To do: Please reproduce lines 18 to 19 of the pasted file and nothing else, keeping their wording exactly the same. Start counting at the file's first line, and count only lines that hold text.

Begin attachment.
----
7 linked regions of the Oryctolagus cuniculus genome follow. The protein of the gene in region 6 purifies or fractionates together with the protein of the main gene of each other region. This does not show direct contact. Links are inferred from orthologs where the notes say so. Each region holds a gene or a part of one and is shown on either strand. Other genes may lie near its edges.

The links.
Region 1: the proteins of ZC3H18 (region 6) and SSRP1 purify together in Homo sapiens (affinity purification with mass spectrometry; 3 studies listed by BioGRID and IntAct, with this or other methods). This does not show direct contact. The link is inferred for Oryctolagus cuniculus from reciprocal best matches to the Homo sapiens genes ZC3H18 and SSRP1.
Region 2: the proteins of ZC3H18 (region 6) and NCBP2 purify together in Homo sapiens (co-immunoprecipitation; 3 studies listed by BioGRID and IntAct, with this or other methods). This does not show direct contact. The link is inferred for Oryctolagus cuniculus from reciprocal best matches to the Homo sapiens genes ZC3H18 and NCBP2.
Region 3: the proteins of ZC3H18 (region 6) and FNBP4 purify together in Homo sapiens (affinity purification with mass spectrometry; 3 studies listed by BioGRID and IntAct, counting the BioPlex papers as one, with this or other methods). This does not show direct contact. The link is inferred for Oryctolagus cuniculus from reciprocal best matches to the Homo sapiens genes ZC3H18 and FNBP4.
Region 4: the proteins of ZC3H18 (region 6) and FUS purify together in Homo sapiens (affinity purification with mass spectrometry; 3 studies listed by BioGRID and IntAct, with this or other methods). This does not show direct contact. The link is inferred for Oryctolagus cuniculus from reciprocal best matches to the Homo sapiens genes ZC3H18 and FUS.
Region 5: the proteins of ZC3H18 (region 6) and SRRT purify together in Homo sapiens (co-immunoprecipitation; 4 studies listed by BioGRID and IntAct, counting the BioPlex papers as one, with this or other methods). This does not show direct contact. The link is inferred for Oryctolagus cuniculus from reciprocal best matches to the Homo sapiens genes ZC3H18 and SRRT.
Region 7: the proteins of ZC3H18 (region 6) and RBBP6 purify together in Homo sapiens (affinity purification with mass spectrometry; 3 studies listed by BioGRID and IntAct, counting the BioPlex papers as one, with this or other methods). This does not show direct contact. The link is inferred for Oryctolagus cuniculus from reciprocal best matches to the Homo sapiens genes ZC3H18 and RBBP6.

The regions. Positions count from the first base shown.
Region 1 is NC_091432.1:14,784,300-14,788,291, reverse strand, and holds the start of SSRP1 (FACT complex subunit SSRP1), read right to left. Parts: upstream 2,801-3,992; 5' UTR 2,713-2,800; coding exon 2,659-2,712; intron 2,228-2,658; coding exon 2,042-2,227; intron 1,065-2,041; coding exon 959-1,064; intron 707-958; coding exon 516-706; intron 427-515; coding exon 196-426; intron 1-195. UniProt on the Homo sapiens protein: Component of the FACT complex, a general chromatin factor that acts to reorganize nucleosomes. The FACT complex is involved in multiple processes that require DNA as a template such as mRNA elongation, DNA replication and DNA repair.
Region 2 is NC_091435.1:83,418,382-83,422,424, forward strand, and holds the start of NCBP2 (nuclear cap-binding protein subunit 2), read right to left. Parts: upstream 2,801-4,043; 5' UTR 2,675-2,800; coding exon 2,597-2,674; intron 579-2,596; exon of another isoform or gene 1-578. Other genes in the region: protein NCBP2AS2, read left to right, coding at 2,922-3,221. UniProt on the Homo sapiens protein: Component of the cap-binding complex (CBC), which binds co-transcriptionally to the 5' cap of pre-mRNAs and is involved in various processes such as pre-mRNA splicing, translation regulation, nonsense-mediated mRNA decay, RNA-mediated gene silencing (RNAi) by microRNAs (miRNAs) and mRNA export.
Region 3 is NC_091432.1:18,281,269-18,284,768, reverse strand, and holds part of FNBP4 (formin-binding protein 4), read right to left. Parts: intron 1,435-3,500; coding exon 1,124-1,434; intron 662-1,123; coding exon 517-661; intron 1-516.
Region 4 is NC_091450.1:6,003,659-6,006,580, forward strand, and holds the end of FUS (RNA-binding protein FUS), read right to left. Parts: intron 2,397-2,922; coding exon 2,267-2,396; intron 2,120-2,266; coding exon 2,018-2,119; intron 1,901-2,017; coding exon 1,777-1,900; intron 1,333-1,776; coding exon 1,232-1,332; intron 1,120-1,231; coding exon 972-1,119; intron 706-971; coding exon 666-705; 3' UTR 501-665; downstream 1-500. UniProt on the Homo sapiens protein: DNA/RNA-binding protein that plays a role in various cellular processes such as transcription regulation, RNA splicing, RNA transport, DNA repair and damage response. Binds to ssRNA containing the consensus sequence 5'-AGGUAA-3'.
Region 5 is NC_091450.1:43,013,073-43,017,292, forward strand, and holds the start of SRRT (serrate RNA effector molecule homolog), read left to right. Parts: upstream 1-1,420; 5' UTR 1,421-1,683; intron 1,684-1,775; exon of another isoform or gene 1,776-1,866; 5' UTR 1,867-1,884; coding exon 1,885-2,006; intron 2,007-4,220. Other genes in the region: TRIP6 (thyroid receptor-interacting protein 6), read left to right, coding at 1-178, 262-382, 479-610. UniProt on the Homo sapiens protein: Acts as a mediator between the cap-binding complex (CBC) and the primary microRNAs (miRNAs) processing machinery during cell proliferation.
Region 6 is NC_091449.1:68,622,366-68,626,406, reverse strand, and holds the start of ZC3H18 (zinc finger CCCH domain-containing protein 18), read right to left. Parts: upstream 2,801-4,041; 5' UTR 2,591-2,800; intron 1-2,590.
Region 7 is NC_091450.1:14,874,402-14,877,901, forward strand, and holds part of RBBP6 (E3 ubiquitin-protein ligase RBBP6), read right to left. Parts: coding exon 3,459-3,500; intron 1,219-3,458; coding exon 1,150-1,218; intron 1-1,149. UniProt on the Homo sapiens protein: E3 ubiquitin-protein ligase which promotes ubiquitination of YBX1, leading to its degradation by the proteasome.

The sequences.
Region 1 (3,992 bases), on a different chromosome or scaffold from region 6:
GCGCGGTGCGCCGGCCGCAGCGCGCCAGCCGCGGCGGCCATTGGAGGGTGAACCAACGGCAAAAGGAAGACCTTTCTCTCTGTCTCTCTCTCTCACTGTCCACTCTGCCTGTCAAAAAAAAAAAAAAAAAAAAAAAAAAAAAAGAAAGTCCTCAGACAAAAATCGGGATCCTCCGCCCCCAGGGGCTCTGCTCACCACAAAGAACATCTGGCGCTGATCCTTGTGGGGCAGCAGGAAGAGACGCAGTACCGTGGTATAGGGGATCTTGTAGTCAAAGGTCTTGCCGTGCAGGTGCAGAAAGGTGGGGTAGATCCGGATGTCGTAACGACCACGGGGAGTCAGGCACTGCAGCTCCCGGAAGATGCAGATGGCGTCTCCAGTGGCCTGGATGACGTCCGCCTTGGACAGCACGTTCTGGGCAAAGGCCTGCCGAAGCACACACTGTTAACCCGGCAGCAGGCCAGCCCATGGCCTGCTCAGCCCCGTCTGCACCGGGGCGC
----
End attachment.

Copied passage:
Region 1 (3,992 bases), on a different chromosome or scaffold from region 6:
GCGCGGTGCGCCGGCCGCAGCGCGCCAGCCGCGGCGGCCATTGGAGGGTGAACCAACGGCAAAAGGAAGACCTTTCTCTCTGTCTCTCTCTCTCACTGTCCACTCTGCCTGTCAAAAAAAAAAAAAAAAAAAAAAAAAAAAAAGAAAGTCCTCAGACAAAAATCGGGATCCTCCGCCCCCAGGGGCTCTGCTCACCACAAAGAACATCTGGCGCTGATCCTTGTGGGGCAGCAGGAAGAGACGCAGTACCGTGGTATAGGGGATCTTGTAGTCAAAGGTCTTGCCGTGCAGGTGCAGAAAGGTGGGGTAGATCCGGATGTCGTAACGACCACGGGGAGTCAGGCACTGCAGCTCCCGGAAGATGCAGATGGCGTCTCCAGTGGCCTGGATGACGTCCGCCTTGGACAGCACGTTCTGGGCAAAGGCCTGCCGAAGCACACACTGTTAACCCGGCAGCAGGCCAGCCCATGGCCTGCTCAGCCCCGTCTGCACCGGGGCGC